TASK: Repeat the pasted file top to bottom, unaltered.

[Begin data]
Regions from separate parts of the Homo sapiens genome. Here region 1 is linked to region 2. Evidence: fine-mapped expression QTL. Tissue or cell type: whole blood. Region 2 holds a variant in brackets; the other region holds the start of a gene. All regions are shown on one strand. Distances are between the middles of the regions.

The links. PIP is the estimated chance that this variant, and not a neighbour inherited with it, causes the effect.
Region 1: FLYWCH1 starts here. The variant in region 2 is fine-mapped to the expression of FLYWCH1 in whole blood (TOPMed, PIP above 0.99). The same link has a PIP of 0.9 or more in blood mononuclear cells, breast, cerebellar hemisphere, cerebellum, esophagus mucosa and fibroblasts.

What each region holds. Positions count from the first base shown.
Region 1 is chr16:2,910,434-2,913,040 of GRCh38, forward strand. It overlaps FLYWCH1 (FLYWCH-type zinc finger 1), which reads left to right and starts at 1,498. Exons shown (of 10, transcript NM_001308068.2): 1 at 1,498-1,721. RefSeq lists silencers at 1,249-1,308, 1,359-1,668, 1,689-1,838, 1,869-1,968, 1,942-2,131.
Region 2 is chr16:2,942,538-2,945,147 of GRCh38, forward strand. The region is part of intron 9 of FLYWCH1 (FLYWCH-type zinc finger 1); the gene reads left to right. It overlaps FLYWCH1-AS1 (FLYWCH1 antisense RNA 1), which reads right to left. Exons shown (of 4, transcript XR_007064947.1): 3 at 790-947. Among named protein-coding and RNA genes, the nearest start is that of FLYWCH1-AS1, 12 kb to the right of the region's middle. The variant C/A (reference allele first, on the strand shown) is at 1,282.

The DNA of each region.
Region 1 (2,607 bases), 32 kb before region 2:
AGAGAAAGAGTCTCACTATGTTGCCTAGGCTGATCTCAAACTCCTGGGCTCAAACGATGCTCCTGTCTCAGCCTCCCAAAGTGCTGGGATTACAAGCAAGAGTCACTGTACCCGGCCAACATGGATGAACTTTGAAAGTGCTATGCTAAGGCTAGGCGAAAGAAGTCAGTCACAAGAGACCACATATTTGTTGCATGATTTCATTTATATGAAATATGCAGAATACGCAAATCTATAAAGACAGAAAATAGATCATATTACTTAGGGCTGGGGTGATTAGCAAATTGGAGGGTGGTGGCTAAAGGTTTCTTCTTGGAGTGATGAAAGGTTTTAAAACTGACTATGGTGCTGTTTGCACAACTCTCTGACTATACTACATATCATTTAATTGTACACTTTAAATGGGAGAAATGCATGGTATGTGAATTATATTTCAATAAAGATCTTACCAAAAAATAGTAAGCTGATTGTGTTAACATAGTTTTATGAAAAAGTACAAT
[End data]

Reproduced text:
Regions from separate parts of the Homo sapiens genome. Here region 1 is linked to region 2. Evidence: fine-mapped expression QTL. Tissue or cell type: whole blood. Region 2 holds a variant in brackets; the other region holds the start of a gene. All regions are shown on one strand. Distances are between the middles of the regions.

The links. PIP is the estimated chance that this variant, and not a neighbour inherited with it, causes the effect.
Region 1: FLYWCH1 starts here. The variant in region 2 is fine-mapped to the expression of FLYWCH1 in whole blood (TOPMed, PIP above 0.99). The same link has a PIP of 0.9 or more in blood mononuclear cells, breast, cerebellar hemisphere, cerebellum, esophagus mucosa and fibroblasts.

What each region holds. Positions count from the first base shown.
Region 1 is chr16:2,910,434-2,913,040 of GRCh38, forward strand. It overlaps FLYWCH1 (FLYWCH-type zinc finger 1), which reads left to right and starts at 1,498. Exons shown (of 10, transcript NM_001308068.2): 1 at 1,498-1,721. RefSeq lists silencers at 1,249-1,308, 1,359-1,668, 1,689-1,838, 1,869-1,968, 1,942-2,131.
Region 2 is chr16:2,942,538-2,945,147 of GRCh38, forward strand. The region is part of intron 9 of FLYWCH1 (FLYWCH-type zinc finger 1); the gene reads left to right. It overlaps FLYWCH1-AS1 (FLYWCH1 antisense RNA 1), which reads right to left. Exons shown (of 4, transcript XR_007064947.1): 3 at 790-947. Among named protein-coding and RNA genes, the nearest start is that of FLYWCH1-AS1, 12 kb to the right of the region's middle. The variant C/A (reference allele first, on the strand shown) is at 1,282.

The DNA of each region.
Region 1 (2,607 bases), 32 kb before region 2:
AGAGAAAGAGTCTCACTATGTTGCCTAGGCTGATCTCAAACTCCTGGGCTCAAACGATGCTCCTGTCTCAGCCTCCCAAAGTGCTGGGATTACAAGCAAGAGTCACTGTACCCGGCCAACATGGATGAACTTTGAAAGTGCTATGCTAAGGCTAGGCGAAAGAAGTCAGTCACAAGAGACCACATATTTGTTGCATGATTTCATTTATATGAAATATGCAGAATACGCAAATCTATAAAGACAGAAAATAGATCATATTACTTAGGGCTGGGGTGATTAGCAAATTGGAGGGTGGTGGCTAAAGGTTTCTTCTTGGAGTGATGAAAGGTTTTAAAACTGACTATGGTGCTGTTTGCACAACTCTCTGACTATACTACATATCATTTAATTGTACACTTTAAATGGGAGAAATGCATGGTATGTGAATTATATTTCAATAAAGATCTTACCAAAAAATAGTAAGCTGATTGTGTTAACATAGTTTTATGAAAAAGTACAAT